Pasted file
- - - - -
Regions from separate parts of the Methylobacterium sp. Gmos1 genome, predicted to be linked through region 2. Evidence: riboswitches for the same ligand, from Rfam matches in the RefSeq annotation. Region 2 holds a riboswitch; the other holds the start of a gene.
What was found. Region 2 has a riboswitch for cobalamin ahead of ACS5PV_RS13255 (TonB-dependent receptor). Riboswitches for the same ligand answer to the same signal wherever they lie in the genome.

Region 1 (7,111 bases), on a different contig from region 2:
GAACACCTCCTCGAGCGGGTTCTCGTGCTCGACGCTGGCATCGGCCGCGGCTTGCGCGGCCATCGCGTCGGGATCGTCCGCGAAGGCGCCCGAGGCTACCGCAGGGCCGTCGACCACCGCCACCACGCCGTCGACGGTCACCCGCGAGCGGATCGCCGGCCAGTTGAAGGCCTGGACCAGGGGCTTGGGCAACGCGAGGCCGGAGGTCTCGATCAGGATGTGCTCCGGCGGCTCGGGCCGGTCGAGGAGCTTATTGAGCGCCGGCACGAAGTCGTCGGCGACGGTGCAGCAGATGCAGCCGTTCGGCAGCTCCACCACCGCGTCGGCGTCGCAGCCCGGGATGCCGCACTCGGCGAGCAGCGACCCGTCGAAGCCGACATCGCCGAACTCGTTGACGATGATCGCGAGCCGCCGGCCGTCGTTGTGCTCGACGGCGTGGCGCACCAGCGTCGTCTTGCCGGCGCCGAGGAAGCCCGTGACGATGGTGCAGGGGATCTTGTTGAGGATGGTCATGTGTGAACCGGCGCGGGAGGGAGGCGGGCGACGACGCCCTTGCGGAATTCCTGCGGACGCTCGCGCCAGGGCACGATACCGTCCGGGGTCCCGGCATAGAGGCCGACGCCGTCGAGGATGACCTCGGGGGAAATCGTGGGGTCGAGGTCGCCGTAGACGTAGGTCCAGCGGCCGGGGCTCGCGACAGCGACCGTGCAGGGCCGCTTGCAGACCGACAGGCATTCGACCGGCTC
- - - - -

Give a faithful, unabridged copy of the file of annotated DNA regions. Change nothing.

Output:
Regions from separate parts of the Methylobacterium sp. Gmos1 genome, predicted to be linked through region 2. Evidence: riboswitches for the same ligand, from Rfam matches in the RefSeq annotation. Region 2 holds a riboswitch; the other holds the start of a gene.
What was found. Region 2 has a riboswitch for cobalamin ahead of ACS5PV_RS13255 (TonB-dependent receptor). Riboswitches for the same ligand answer to the same signal wherever they lie in the genome.

Region 1 (7,111 bases), on a different contig from region 2:
GAACACCTCCTCGAGCGGGTTCTCGTGCTCGACGCTGGCATCGGCCGCGGCTTGCGCGGCCATCGCGTCGGGATCGTCCGCGAAGGCGCCCGAGGCTACCGCAGGGCCGTCGACCACCGCCACCACGCCGTCGACGGTCACCCGCGAGCGGATCGCCGGCCAGTTGAAGGCCTGGACCAGGGGCTTGGGCAACGCGAGGCCGGAGGTCTCGATCAGGATGTGCTCCGGCGGCTCGGGCCGGTCGAGGAGCTTATTGAGCGCCGGCACGAAGTCGTCGGCGACGGTGCAGCAGATGCAGCCGTTCGGCAGCTCCACCACCGCGTCGGCGTCGCAGCCCGGGATGCCGCACTCGGCGAGCAGCGACCCGTCGAAGCCGACATCGCCGAACTCGTTGACGATGATCGCGAGCCGCCGGCCGTCGTTGTGCTCGACGGCGTGGCGCACCAGCGTCGTCTTGCCGGCGCCGAGGAAGCCCGTGACGATGGTGCAGGGGATCTTGTTGAGGATGGTCATGTGTGAACCGGCGCGGGAGGGAGGCGGGCGACGACGCCCTTGCGGAATTCCTGCGGACGCTCGCGCCAGGGCACGATACCGTCCGGGGTCCCGGCATAGAGGCCGACGCCGTCGAGGATGACCTCGGGGGAAATCGTGGGGTCGAGGTCGCCGTAGACGTAGGTCCAGCGGCCGGGGCTCGCGACAGCGACCGTGCAGGGCCGCTTGCAGACCGACAGGCATTCGACCGGCTC